Our teenagers need you. The Children’s Society’s Good Childhood Report 2017 uncovered alarming new findings. Thousands of young people took part in the survey about how many different pressures are affecting teenagers’ happiness. As a mother, this concerns me greatly.
The government is cutting funding for local services that help children and I feel like this couldn’t come at a worse time. Roughly 1 in 5 people in a classroom of teenagers are living with anxiety. Many anxiety disorders begin in childhood and adolescents.
The Manifestation Of Anxiety
My stepdaughter recently asked me to speak to one of her friends about her anxiety surrounding entomophobia which is hugely affecting her life. This friend of hers is suffering terribly and has no idea where to turn to. She is lucky to have really supportive parents but they’re not sure of the best way to help their daughter.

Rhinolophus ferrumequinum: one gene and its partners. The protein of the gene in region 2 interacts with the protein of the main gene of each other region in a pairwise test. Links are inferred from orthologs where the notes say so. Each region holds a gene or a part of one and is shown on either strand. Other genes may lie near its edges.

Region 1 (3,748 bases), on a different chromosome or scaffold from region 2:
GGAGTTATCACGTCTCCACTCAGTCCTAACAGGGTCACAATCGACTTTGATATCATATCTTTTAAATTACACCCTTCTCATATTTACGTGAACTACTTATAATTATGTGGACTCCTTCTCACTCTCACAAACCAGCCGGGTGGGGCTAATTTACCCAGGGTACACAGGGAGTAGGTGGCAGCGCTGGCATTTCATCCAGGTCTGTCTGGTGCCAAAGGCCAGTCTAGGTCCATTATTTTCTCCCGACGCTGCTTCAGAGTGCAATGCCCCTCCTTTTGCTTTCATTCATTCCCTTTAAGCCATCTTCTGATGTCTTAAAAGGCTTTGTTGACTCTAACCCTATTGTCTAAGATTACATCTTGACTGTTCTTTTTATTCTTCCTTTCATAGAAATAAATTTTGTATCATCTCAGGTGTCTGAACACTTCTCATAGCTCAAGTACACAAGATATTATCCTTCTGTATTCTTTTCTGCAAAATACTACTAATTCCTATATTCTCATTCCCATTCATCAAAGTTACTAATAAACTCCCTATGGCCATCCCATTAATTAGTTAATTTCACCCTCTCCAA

200,000 children say they don’t get enough emotional support at home.
My stepdaughter herself has also begun to have panic attacks when staying away from her family and during school. She’s quite introverted but we had no idea about this until the school called Mr Lovely last week. My stepdaughter didn’t know who to turn to. Her mum had told her anxiety was a load of old rubbish so she hasn’t even been able to talk to her own mum about it. I’ll be writing an entire post dedicated to helping support adolescents with anxiety, so I won’t waffle on at this point.
What Can We Do?
The Children’s Society’s research shows that 1m teens have 7+ serious problems in their life. It’s not fair that these children are 10 times more likely to be unhappy than those with none. But the Government is cutting funding for local services that help children. Together we can change this. enter site Please take one minute to help: Ask the Government for more local funding to help young people before they hit crisis point: http://bit.ly/2eSptgj.
About The Children’s Society
The Children’s Society is a national charity that runs local projects, helping children and young people when they are at their most vulnerable and have nowhere left to turn.
We also campaign for changes to laws affecting children and young people, to stop the mistakes of the past being repeated in the future. You can find out more by visiting their website.
Thanks for reading.